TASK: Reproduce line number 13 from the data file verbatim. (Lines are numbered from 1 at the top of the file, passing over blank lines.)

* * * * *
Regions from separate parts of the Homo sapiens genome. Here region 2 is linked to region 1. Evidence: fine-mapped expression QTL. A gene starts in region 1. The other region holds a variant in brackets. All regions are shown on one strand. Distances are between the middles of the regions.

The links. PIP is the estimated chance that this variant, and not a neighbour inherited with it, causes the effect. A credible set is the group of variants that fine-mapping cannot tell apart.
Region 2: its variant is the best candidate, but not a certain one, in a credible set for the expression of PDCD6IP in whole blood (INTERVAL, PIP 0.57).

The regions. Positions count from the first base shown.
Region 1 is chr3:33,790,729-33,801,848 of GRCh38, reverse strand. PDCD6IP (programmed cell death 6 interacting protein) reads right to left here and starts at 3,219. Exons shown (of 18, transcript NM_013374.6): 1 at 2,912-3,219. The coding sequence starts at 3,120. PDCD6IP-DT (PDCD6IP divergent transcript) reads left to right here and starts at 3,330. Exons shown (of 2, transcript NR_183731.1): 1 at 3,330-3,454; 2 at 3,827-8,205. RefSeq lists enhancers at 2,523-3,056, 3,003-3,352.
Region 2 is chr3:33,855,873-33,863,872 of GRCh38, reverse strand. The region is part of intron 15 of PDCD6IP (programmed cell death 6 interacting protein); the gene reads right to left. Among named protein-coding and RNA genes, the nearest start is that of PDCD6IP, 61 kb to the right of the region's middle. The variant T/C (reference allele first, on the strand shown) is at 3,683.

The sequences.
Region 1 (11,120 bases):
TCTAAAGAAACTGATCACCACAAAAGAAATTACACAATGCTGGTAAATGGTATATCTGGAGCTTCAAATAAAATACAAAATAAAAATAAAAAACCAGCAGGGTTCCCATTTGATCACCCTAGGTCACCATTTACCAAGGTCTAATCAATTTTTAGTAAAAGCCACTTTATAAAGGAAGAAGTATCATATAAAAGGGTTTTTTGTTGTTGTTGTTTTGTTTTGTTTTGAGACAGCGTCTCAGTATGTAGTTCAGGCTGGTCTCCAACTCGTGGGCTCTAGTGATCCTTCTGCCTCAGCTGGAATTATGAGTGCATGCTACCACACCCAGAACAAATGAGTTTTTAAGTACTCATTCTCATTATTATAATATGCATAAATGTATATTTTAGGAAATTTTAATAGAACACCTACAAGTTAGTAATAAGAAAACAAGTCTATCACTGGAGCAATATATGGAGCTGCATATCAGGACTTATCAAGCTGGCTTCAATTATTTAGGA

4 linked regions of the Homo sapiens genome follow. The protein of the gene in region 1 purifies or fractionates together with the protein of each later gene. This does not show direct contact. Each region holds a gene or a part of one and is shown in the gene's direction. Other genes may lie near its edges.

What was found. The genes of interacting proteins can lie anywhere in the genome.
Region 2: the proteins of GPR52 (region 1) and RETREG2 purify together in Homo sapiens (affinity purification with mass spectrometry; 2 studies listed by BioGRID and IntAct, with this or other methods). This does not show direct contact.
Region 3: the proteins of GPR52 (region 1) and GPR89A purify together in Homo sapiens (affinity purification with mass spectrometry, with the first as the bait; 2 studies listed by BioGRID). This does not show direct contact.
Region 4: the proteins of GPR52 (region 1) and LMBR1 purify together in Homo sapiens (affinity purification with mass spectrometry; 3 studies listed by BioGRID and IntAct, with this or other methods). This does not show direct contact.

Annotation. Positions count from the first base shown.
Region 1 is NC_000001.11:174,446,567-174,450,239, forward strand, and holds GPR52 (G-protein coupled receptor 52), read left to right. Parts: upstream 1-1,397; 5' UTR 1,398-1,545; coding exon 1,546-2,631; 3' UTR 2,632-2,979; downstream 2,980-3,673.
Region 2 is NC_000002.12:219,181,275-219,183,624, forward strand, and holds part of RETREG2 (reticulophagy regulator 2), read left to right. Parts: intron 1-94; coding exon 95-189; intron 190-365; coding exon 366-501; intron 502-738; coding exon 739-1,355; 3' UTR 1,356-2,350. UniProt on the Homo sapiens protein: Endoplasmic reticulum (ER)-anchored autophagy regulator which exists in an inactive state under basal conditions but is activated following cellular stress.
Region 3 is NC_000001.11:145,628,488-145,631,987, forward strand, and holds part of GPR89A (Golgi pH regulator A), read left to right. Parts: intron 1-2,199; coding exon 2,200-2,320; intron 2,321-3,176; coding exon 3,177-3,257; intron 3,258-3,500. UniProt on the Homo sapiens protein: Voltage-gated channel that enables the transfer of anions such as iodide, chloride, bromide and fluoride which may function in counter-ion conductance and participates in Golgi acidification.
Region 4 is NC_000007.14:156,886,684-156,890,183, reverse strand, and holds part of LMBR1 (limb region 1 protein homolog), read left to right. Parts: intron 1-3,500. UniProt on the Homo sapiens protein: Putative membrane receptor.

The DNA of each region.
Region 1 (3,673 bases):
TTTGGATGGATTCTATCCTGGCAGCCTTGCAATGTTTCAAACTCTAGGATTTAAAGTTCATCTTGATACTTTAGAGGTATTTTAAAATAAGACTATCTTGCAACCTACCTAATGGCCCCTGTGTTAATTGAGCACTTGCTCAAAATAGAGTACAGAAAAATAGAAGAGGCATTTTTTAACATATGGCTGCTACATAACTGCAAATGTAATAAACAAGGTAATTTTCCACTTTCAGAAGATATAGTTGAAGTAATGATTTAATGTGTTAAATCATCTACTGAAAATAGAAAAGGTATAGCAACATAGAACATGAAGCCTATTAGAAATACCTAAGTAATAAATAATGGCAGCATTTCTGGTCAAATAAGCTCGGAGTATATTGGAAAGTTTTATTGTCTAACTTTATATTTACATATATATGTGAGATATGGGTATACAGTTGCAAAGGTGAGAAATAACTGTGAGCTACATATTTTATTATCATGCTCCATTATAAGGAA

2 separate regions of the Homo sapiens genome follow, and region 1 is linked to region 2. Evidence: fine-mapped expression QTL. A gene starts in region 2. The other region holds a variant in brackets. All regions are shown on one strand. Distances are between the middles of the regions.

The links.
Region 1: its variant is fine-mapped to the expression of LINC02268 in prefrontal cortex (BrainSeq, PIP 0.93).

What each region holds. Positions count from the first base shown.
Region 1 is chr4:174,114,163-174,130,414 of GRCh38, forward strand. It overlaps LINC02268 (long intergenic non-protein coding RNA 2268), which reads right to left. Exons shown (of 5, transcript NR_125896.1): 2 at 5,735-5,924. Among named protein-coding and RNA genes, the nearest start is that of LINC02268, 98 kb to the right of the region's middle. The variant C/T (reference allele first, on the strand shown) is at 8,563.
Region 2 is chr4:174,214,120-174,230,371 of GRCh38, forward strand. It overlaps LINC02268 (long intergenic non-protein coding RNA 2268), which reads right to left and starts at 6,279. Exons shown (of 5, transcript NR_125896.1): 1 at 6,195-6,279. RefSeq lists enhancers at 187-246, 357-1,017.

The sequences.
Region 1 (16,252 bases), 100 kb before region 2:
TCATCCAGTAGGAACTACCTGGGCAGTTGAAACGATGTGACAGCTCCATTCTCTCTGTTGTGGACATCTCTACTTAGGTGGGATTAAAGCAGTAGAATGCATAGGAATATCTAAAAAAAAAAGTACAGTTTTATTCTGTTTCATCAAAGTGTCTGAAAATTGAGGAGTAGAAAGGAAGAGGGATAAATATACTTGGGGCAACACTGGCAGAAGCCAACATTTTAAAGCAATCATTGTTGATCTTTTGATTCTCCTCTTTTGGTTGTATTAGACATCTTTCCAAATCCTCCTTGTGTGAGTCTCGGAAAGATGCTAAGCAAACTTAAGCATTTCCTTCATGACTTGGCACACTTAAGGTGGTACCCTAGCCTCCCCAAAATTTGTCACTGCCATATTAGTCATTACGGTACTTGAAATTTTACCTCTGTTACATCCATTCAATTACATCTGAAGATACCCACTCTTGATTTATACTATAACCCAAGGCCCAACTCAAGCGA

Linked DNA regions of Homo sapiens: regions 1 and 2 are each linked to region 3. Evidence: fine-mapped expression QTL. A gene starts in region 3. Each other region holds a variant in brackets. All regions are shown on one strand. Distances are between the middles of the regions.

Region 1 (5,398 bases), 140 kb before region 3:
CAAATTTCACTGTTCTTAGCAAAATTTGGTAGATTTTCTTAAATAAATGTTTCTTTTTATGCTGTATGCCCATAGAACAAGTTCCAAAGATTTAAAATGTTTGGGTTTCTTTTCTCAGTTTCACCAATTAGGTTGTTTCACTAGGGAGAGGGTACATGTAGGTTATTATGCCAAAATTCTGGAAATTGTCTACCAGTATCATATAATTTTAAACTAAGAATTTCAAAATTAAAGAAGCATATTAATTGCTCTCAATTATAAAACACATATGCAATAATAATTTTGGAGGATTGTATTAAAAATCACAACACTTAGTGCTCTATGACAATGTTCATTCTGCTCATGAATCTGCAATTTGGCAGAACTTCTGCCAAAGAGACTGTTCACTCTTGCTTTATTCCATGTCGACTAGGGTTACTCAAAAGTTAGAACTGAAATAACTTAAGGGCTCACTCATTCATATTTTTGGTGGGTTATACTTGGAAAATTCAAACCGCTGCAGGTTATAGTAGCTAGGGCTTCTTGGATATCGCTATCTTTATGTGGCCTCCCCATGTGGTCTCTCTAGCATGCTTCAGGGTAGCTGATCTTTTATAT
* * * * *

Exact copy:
Region 3: the proteins of GPR52 (region 1) and GPR89A purify together in Homo sapiens (affinity purification with mass spectrometry, with the first as the bait; 2 studies listed by BioGRID). This does not show direct contact.